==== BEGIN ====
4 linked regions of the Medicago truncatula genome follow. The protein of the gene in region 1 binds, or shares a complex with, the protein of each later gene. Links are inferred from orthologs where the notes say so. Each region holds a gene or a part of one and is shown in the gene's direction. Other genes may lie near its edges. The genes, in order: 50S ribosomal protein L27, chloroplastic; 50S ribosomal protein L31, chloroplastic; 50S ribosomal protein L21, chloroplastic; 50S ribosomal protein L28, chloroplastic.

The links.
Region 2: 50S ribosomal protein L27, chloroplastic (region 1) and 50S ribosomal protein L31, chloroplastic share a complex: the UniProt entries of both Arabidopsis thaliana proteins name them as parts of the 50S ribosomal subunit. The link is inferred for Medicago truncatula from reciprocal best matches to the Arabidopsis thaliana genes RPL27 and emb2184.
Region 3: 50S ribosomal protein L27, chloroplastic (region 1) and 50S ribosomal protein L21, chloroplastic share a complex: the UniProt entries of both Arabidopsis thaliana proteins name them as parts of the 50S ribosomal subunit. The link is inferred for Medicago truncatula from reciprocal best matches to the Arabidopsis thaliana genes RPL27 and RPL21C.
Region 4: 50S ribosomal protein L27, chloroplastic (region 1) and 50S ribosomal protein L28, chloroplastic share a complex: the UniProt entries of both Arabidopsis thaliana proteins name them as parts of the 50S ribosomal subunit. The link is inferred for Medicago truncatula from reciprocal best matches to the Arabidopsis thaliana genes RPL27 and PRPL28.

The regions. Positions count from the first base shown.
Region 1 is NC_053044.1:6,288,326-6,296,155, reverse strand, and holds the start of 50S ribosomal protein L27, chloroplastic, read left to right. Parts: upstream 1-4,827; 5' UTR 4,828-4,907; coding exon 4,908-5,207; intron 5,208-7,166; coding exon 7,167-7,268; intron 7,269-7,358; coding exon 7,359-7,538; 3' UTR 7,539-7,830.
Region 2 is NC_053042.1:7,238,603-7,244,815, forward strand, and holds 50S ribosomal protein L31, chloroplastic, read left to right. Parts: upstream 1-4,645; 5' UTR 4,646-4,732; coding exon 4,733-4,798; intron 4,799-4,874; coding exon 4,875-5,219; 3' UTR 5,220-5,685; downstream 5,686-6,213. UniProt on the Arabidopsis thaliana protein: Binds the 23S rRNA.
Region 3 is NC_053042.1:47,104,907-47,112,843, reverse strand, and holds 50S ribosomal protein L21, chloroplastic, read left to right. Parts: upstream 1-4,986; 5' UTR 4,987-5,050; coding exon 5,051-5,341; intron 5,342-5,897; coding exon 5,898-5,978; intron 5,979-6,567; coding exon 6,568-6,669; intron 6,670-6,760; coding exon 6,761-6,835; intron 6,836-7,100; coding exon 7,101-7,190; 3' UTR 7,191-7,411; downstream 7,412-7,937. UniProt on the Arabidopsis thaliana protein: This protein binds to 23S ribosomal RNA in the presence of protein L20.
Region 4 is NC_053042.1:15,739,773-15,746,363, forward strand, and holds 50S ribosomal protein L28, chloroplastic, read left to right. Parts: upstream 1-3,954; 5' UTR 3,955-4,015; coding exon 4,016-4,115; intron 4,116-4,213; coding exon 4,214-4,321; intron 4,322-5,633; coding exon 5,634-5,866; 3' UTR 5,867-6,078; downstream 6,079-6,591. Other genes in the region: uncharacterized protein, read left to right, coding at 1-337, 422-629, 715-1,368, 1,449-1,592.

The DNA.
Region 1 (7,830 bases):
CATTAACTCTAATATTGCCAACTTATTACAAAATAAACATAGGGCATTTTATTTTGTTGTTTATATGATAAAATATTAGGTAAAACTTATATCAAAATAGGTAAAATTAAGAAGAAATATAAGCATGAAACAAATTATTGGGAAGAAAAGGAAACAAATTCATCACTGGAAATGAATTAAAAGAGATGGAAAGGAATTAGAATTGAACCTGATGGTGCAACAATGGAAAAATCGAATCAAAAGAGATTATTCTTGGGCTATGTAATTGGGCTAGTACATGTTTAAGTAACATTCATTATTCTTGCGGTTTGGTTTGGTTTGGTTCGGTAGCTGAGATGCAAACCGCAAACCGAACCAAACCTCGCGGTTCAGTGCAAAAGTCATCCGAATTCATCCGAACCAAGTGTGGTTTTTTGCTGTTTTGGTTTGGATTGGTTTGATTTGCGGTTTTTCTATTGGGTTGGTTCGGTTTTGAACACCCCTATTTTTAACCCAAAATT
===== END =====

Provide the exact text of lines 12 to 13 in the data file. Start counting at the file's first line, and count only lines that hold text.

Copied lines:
Region 1 (7,830 bases):
CATTAACTCTAATATTGCCAACTTATTACAAAATAAACATAGGGCATTTTATTTTGTTGTTTATATGATAAAATATTAGGTAAAACTTATATCAAAATAGGTAAAATTAAGAAGAAATATAAGCATGAAACAAATTATTGGGAAGAAAAGGAAACAAATTCATCACTGGAAATGAATTAAAAGAGATGGAAAGGAATTAGAATTGAACCTGATGGTGCAACAATGGAAAAATCGAATCAAAAGAGATTATTCTTGGGCTATGTAATTGGGCTAGTACATGTTTAAGTAACATTCATTATTCTTGCGGTTTGGTTTGGTTTGGTTCGGTAGCTGAGATGCAAACCGCAAACCGAACCAAACCTCGCGGTTCAGTGCAAAAGTCATCCGAATTCATCCGAACCAAGTGTGGTTTTTTGCTGTTTTGGTTTGGATTGGTTTGATTTGCGGTTTTTCTATTGGGTTGGTTCGGTTTTGAACACCCCTATTTTTAACCCAAAATT